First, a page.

War, huh, yeah
What is it good for
Absolutely nothing. …
War, whoa, lord
What is it good for
Absolutely nothing, listen to me
it ain’t nothing but a heart-breaker
(War) friend only to the undertaker
Oh, war it’s an enemy to all mankind. …
- Edwin Starr
This is the same game plan I’ve seen over and again the past five decades – only it’s “yet again” – and I can’t believe it’s still happening.
Friends, there’s a well-rehearsed, narrow script that’s almost always followed, always leading to war. Those with clear memories of Vietnam, Grenada, Libya, Iraq I, Panama, Somalia, Haiti, Bosnia, Afghanistan, Iraq II, Pakistan and ISIL know well the drill of our military-industrialized nation.
This well-worn routine begins with the demonization of some otherwise unknown enemy – for real or for convenience. Then comes the mesmerizing adulation of the power and sophistication of our weapons.
Most currently, we have suspected chemical attacks leading to the death of 90 – resulting in 60 salvos of cruise missiles fired from U.S. ships.
Various news sources lovingly described the attack as “beautiful,” and the world gazed with wondrous eyes at the power and accuracy of our destructive power.
This adoring coverage brings to mind a young Wolf Blitzer reporting live, from Baghdad, on the terrifying yet awesome power of our then new and completely impressive cruise missiles descending on Saddam Hussein’s dictatorship.
We loved our high-tech weapons as we watched them literally fly through windows of buildings from hundreds of miles away. There was no better advertisement for war. We were on the grass at the 50-yard line.
Back then, a witty rock group, Oingo Boingo, penned an insightful lyric, “Our bombs are smart, but our kids are dumb.” And maybe they were right.
We buy into this war rallying every time. And every time, we’re suckered into thinking we’re more righteous, our violence is justified, our enemies evil, and our success absolutely assured – over, and over and over again.
Yet while the outcomes haven’t been so good in the last 30 years, our memories are short – and we again buy into that same old game plan for war – once more.
It might be noted that the greater part of Europe has remained mostly peaceable since WWII. They got to live the mayhem firsthand during WWI and WWII. They got to suffer the blood and gore firsthand on their lands, families, their limbs and their hands.
Blood literally splattered on their buildings, streets, faces. And since then, that continental group has largely avoided dipping into war again.
Not so with today’s politicians. War is an abstraction to them. War is distant to them. War is just a remote calculation. War is business. War is not pain.
War is not their kid’s death or dismemberment or starvation. War is politics, and it’s someone else’s pain. Someone we don’t remotely relate to, far, far away.
Plain and simple.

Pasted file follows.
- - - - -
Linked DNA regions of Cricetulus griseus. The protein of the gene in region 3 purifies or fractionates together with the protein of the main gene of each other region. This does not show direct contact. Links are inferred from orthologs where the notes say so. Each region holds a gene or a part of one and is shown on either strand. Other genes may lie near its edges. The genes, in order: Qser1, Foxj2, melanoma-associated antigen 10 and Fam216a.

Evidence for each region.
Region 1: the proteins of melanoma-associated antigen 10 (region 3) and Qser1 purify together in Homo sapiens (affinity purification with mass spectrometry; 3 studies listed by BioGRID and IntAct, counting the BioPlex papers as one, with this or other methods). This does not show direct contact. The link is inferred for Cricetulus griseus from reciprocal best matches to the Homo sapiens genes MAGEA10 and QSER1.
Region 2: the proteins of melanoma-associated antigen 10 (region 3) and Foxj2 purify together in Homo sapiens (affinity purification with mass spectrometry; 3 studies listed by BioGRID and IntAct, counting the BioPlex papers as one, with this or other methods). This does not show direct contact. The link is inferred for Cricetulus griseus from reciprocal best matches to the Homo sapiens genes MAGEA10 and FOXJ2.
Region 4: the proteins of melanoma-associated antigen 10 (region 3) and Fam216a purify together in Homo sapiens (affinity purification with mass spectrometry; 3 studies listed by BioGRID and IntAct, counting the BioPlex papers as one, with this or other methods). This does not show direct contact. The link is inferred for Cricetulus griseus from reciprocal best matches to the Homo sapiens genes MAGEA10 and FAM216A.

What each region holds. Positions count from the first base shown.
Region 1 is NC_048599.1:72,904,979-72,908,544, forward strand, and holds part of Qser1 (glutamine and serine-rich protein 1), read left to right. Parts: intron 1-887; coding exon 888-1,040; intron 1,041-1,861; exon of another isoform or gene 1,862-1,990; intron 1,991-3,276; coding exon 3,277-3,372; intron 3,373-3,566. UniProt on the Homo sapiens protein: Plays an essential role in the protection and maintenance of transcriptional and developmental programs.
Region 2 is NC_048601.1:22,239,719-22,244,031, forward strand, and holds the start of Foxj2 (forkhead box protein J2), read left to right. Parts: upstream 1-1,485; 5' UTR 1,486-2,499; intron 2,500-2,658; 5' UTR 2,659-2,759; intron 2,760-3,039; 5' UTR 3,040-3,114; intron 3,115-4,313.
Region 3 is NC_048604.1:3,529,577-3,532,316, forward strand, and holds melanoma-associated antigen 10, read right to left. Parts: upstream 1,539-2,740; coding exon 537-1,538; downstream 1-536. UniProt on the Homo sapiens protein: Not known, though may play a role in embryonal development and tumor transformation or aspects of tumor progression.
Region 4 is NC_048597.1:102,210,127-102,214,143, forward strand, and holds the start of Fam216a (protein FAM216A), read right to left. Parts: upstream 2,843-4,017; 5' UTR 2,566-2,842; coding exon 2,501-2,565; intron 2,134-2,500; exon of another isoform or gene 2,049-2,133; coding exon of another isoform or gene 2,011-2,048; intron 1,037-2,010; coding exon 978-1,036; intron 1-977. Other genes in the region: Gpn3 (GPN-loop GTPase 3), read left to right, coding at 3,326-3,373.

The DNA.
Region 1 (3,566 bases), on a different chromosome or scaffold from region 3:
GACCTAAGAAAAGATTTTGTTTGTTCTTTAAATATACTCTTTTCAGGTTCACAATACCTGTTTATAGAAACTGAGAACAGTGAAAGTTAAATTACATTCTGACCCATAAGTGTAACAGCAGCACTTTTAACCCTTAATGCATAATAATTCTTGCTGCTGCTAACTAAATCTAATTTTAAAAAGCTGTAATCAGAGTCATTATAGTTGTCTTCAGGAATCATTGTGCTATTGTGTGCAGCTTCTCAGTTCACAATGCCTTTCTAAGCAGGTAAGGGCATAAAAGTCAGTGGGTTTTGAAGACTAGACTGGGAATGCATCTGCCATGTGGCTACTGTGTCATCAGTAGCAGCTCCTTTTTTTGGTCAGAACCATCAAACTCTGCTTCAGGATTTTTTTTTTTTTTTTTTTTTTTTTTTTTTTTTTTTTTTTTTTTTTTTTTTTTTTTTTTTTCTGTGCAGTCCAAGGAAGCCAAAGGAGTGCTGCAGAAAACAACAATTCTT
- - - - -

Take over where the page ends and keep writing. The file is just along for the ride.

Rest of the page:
Because we’ve not been invaded or conquered, with towns and cities and limbs and generations blown away in our sight, every day.
Because we’ve not seen our buddy’s brains blown over us on some remote beach. Because “war” to us today is just “the mother of all bombs,” proudly on display – with MOAB printed oh so obviously on the shiny bomb’s torso for maximum PR impact on both friend and foe.
Because war is just another transaction of bombs blown up on impersonal enemies, on impersonal faces with cries not seen, screams not heard – all conducted thousands of miles away.
War for our politicians and for most Americans is no pain, no splatter, no screaming, no sobbing, no cries buried under rubble, no stench, no inhumanity. And ultimately, also no gain.
Still, we have a new national pride of having dreamt up, and built, the “mother of all bombs.” The pride of the “beauty” of launching 60 cruise missiles from remote destroyers onto a Syrian airstrip suspected of having launched a reprehensible chemical attack. First, the demonization as rationalization, then the war.
War is hell, those who’ve really experienced it generally say. Meanwhile, guys who’ve had one, two, three, four, and five deferments from the draft, like our current “Commander in Chief” Trump, are pulling America’s levers, inching us toward our next wars.
Those with poor memories or no memories are damned to repeat the same mistakes.
So here comes the technology worship. Here comes the demonizing and the fear.
Next some flag-waving, some patriotic cheer-leading, and after sufficient homeland psych-ops conditioning, then comes our brand new, newly hatched war. “We’d better act now and kill them there or we might just be victims ourselves. …”
So now it’s Syria. Or North Korea. Or any of a whole host of minor Middle East targets. We might even get into the Baltics. Pick your new target. We’ve again set the scene with the required prelude.
Enter in, our next war. Enter in, the next expenditure of $1 trillion American that could have been used for improving our own country.
Enter in the next loss of hundreds of thousands of foreigners’ lives. Enter in the next utter waste.
War. What is it good for?
Gary Horton is a Santa Clarita resident. “Full Speed to Port!” appears Wednesdays in The Signal.